Wednesday, May 04, 2011

Ad Watch: The Best of Elxn41

Over the past month, I've asked you to rate election commercials. I've gone back and calculated the mean grade for each, and will now count down the top 5 ads of the election.

You'll notice the following are all NDP or Liberal commercials. The Greens' clever "change the channel" spot comes in at number 6, but out of the 17 ads I asked you to rate, Tory commercials finished 10, 11, 13, 14, and 16.

I think that's more a product of who was rating the ads than their quality. After all, Patrick Muttart's micro-targeting likely hasn't identified readers of Liberal blogs as a key Conservative voting block.

For the record, I think the Just Visiting campaign and the subsequent series of Tax Attacks against Ignatieff were, hands down, the most effective commercials of the entire (pre) campaign.

But the voters have spoken and here are their top 5 ads of the election:

5: Health Risk (Liberal)

In terms of production values, this was the best ad of the campaign. It's got great visuals, great audio, and the heart monitor creates a real sense of urgency. It goes after Harper on an issue that is important to voters.

The only knock on it would be that it doesn't give anyone a reason to vote Liberal. It likely didn't help that Ignatieff wasn't talking much about Liberal plans for Health Care on the ground while this one was on the air.

4: Going after the Tim Hortons Crowd (NDP)

Like the previous Liberal ad, this one also attacks Harper on Health Care...but from a completely different direction. It uses cartoons, it uses a specific example, and it ends with Jack giving the NDP alternative.

It's hard to say which strategy is better or worse, but the end result was a nearly identical grade for both.

3: Contempt (Liberal)

I suspect if I had people rate all the ads today, this one wouldn't crack the top 10.

This commercial was released pre-writ when everyone (at least everyone in the blogosphere) was wound up on the contempt ruling and the scandal of the day the Tories were serving up. Those issues went nowhere quickly during the campaign.

2: Family Care (Liberal)

This was my personal favourite. It humanized Ignatieff and helped him connect with voters on an emotional issue many Canadians have gone through themselves. Moreover, it showed the Liberals had a plan to address a problem.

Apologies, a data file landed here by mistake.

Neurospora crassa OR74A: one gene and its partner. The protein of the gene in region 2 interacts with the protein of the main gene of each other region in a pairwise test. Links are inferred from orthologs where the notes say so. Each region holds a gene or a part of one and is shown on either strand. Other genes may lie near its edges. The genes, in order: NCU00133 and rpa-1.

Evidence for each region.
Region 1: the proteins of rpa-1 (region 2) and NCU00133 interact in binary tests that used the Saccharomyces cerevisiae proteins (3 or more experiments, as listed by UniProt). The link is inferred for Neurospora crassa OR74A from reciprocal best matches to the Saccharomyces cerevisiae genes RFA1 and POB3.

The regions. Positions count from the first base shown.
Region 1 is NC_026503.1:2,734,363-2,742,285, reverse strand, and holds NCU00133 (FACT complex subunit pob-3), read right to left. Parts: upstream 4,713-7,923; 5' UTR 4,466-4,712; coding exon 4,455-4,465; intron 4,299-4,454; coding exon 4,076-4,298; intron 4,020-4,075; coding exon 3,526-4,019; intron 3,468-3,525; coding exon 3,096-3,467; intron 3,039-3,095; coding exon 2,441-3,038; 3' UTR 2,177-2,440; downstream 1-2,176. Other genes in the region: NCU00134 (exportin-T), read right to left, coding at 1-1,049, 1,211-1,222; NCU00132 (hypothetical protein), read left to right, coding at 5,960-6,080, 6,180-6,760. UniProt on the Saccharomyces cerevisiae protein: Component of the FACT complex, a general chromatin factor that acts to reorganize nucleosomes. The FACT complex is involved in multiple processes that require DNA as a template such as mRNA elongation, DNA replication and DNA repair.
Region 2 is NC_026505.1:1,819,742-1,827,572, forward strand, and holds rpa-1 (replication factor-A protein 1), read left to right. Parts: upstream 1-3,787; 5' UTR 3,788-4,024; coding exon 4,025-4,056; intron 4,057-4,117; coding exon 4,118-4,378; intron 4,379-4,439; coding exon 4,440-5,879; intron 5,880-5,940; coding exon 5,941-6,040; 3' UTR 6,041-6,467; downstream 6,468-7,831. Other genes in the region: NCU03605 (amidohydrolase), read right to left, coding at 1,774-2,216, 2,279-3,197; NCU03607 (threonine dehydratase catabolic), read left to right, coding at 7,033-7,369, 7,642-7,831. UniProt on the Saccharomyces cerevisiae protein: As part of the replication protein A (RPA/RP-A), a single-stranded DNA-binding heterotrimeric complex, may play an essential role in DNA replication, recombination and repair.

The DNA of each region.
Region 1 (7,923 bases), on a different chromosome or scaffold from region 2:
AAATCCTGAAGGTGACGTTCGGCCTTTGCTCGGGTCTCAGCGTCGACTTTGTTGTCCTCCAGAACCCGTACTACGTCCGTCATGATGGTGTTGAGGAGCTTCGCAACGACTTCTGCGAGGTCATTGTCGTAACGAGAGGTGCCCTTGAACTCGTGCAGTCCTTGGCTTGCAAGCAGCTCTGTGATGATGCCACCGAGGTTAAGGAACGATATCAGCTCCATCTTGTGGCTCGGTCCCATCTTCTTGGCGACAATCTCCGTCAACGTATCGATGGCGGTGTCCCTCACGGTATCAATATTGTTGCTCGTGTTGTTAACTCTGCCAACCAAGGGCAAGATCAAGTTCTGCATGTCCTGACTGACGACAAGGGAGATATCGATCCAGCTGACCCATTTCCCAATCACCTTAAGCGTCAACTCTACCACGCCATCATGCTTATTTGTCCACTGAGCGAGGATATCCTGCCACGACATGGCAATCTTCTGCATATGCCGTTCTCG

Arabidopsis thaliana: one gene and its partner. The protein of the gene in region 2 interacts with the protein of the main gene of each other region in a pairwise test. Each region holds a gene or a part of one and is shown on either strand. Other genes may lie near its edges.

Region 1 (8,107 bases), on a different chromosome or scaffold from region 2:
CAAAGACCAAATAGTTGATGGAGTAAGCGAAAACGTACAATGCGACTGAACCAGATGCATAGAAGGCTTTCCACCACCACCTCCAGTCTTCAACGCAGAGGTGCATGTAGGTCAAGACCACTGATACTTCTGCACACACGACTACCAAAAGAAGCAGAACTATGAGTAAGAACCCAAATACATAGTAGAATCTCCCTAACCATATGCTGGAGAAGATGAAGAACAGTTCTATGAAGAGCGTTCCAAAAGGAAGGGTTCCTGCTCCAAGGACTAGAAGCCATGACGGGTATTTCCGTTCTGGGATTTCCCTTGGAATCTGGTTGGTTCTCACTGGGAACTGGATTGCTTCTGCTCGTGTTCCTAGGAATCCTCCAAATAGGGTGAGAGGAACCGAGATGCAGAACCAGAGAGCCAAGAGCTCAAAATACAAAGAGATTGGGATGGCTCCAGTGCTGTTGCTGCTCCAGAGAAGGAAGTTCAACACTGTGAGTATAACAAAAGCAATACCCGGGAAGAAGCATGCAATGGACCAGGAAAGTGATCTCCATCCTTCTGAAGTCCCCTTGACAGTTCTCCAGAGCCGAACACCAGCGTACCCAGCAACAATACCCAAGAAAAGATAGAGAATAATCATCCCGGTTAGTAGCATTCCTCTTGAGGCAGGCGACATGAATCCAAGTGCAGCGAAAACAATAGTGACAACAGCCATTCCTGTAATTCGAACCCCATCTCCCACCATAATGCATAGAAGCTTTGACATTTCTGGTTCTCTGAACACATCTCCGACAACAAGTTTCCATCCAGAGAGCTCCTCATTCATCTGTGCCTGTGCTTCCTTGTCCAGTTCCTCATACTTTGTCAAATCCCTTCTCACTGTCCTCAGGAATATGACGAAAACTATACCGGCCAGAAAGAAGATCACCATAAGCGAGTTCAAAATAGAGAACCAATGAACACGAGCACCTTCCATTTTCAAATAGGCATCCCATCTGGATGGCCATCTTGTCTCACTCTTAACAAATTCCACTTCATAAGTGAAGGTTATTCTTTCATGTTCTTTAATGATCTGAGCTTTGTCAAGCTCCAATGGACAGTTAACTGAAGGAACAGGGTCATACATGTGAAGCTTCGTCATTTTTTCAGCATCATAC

It certainly wasn't as flashy as the other two Liberal ads above, but ads don't always have to be flashy to get you votes.

1: Just Jack (NDP)

This ad and the Imagine follow-up are exactly what you want to air to close the deal when your party is surging. It's feel good, it shows momentum, it gives the final voting pitch.

Most notable is how Jack-centric this ad was. The commercial focuses exclusively on the NDP leader and shows him talking about how "I will hire doctors" - not how "we will hire doctors". All this was likely wise since, after all, people voted for Jack, not the NDP.

So you can mark down "NDP" on your scorecards for the best ad question on my election pool.

I still need to pick a "nastiest" ad of the campaign and, truth be told, I'm torn. The Health Care spots above were unfair to Harper, as was the NDP's jab at Ignatieff's voting record. Then you have basically every negative commercial run by the Conservatives this election, attacking Ignatieff and Layton on coalitions, phantom IPod taxes, and even Ignatieff's loyalty to Canada.

In this flaming cesspool of negativity, it's hard to pick a "winner", so I'm open to suggestions in the comments section.


  • Agreed that the nastiest one could be Tim Horton's - very dishonest to blame Harper for a hospital design decision made by a (NDP) provincial government.